He’s driven all over the U.S. in an attempt to try and understand why the communication breakdown came about and how we can go about repairing it. What he’s come to understand, and what we readily see happening all across our community, is a new communication dynamic -- where people on both sides are more likely to be offended or jump to the attack than they are to try and have a productive conversation about issues that directly impact our community.

In order for us to move forward and become the city we want it to be, we all must first be willing to come to the table. We need to leave our differences behind and truly embrace the people we live and work with every day.

Through his travels, Brett realized two things: that our country is beautiful, and that the people in it are inspired. As he talked to individuals from every avenue of life, every religion, nationality and ethnicity, he noticed that there are three key factors to true conversation that most people today are missing: humility, empathy and honesty.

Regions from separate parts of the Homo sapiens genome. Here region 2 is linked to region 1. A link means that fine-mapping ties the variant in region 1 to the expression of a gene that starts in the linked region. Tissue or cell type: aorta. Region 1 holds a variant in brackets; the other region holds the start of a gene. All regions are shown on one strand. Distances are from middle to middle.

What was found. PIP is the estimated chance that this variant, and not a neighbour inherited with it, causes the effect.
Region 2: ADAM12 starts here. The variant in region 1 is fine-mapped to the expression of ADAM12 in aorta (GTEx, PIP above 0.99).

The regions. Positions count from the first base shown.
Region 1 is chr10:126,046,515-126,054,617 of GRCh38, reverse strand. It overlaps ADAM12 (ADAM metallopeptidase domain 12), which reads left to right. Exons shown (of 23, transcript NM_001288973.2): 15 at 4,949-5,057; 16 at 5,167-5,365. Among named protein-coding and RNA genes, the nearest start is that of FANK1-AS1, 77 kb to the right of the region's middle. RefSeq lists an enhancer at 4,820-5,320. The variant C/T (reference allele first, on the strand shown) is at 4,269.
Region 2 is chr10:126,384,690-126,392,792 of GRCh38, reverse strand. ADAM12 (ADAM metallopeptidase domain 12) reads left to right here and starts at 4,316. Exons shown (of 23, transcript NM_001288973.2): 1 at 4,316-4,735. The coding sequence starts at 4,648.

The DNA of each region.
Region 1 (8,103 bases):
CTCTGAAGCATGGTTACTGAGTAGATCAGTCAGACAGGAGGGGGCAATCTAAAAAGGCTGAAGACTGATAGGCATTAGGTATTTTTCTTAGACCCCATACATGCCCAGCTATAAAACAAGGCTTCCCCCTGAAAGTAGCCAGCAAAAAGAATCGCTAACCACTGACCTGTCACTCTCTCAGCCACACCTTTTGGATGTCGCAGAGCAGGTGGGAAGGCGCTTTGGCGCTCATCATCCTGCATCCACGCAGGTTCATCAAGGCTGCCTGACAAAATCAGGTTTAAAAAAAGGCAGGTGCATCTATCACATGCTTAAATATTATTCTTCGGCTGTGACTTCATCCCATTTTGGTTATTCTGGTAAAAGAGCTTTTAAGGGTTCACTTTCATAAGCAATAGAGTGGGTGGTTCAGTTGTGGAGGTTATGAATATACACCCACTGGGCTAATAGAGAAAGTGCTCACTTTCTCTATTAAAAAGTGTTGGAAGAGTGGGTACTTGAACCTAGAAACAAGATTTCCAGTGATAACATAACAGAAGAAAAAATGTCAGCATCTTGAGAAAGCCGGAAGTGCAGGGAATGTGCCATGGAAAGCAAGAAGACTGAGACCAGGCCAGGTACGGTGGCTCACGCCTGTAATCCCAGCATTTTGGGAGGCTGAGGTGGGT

This communication breakdown doesn’t stem from a lack of education or inability to speak, but rather from a willingness to view other people as intelligent and emotional human beings. Until we can recognize our own ability to be wrong and come to acknowledge other perspectives and lived experiences, we won’t be able to act as a single, unified community.